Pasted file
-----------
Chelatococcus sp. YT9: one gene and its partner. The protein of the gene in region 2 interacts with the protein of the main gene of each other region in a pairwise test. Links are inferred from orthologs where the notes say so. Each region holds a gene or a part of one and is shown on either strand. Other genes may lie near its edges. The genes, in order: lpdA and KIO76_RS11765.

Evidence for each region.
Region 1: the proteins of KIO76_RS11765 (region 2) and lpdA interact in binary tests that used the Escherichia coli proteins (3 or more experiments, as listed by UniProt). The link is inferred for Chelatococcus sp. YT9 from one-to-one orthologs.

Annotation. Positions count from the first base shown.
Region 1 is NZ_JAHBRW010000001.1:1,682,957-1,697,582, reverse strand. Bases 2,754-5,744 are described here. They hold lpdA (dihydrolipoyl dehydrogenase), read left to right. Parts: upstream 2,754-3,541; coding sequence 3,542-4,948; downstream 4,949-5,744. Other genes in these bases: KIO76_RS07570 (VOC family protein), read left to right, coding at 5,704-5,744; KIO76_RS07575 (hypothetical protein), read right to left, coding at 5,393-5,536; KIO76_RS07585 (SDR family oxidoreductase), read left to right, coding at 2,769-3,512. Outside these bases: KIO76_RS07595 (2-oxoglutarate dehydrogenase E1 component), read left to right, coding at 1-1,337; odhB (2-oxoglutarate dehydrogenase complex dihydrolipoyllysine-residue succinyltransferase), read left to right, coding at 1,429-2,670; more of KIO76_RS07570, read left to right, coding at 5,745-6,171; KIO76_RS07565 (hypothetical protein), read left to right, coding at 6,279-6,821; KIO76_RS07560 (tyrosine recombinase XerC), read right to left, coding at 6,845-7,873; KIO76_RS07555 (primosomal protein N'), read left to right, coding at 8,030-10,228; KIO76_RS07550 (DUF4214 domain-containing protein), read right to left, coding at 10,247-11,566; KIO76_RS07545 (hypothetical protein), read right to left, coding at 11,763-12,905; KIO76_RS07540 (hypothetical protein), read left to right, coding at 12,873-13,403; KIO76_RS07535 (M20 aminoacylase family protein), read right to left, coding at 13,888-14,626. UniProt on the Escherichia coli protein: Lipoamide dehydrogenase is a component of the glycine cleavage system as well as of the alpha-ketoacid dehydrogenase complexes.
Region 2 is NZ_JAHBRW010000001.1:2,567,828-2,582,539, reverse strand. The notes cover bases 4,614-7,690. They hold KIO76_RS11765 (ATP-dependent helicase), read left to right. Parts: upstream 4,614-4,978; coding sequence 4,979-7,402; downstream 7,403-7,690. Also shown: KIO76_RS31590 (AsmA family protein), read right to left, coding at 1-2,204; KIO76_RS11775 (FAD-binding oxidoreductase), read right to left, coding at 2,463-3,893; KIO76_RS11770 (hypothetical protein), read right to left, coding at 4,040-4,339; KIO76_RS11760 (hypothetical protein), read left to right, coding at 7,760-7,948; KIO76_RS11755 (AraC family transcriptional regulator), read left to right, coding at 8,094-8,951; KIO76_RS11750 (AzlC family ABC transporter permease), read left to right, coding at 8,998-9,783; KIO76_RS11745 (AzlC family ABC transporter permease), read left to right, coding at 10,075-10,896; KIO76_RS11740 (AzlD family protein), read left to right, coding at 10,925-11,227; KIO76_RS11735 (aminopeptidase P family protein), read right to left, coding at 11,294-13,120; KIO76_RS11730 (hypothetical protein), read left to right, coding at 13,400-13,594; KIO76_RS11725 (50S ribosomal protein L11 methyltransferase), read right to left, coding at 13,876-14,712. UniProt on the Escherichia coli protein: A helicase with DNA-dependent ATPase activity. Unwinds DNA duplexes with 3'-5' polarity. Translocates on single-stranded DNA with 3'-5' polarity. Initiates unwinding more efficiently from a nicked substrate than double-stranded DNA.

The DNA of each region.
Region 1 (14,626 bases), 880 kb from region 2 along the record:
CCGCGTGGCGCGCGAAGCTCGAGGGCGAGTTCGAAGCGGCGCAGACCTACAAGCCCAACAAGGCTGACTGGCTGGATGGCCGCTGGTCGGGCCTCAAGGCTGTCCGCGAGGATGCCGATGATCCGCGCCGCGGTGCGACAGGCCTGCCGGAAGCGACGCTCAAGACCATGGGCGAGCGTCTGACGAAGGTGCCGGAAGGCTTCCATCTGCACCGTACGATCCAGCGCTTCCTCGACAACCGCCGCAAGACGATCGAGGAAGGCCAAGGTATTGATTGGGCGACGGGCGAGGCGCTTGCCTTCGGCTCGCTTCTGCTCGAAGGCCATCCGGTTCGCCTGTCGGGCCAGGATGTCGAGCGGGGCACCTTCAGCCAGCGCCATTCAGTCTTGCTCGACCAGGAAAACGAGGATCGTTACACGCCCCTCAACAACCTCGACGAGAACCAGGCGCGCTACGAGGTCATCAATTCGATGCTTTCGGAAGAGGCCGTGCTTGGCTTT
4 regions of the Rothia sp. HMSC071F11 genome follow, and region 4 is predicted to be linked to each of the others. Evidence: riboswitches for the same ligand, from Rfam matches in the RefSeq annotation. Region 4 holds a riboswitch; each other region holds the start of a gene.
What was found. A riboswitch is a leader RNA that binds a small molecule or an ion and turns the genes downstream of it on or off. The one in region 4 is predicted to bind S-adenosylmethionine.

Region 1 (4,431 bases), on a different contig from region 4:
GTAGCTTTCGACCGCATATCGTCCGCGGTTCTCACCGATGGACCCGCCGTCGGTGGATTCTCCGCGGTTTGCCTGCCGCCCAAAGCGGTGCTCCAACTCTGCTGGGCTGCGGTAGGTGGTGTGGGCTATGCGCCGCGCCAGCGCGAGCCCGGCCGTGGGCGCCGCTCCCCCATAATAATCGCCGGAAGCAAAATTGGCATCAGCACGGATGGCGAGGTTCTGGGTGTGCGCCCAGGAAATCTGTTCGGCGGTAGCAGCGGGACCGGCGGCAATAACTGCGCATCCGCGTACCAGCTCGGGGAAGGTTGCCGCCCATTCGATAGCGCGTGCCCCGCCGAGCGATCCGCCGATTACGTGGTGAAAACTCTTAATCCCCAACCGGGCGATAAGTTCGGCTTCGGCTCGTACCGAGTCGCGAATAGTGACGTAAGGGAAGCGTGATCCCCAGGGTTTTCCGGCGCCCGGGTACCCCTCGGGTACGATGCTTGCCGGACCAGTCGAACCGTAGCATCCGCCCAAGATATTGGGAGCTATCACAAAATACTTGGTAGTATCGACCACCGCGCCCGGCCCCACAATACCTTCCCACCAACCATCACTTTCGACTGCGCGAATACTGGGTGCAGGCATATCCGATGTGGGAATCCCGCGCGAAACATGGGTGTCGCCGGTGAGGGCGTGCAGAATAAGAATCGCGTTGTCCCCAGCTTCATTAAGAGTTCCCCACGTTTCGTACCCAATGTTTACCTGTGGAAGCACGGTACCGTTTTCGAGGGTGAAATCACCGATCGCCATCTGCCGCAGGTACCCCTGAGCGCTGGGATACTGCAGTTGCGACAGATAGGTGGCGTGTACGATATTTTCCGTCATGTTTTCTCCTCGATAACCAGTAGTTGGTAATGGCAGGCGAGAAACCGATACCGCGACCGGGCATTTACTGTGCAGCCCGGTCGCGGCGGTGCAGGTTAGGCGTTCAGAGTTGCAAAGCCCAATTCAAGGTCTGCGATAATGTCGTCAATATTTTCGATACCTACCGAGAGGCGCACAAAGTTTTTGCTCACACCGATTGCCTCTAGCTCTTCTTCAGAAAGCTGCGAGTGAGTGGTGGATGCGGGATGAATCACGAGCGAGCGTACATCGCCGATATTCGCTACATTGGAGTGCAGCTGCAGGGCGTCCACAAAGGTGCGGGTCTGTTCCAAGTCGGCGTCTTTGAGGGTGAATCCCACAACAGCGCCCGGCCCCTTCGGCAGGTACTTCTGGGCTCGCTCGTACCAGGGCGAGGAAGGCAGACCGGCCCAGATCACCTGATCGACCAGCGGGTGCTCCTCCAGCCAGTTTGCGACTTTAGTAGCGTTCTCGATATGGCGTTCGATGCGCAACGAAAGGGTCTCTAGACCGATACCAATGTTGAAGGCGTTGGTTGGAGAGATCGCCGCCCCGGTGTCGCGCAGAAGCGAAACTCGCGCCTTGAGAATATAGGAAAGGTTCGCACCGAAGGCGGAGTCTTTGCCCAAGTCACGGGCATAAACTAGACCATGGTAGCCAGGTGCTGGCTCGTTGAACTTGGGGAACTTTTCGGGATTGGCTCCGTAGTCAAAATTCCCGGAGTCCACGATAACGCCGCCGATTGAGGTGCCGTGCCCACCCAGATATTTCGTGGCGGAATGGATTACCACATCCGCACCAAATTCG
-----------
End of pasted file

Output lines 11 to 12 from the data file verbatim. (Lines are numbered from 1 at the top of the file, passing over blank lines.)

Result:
What was found. A riboswitch is a leader RNA that binds a small molecule or an ion and turns the genes downstream of it on or off. The one in region 4 is predicted to bind S-adenosylmethionine.

Region 1 (4,431 bases), on a different contig from region 4: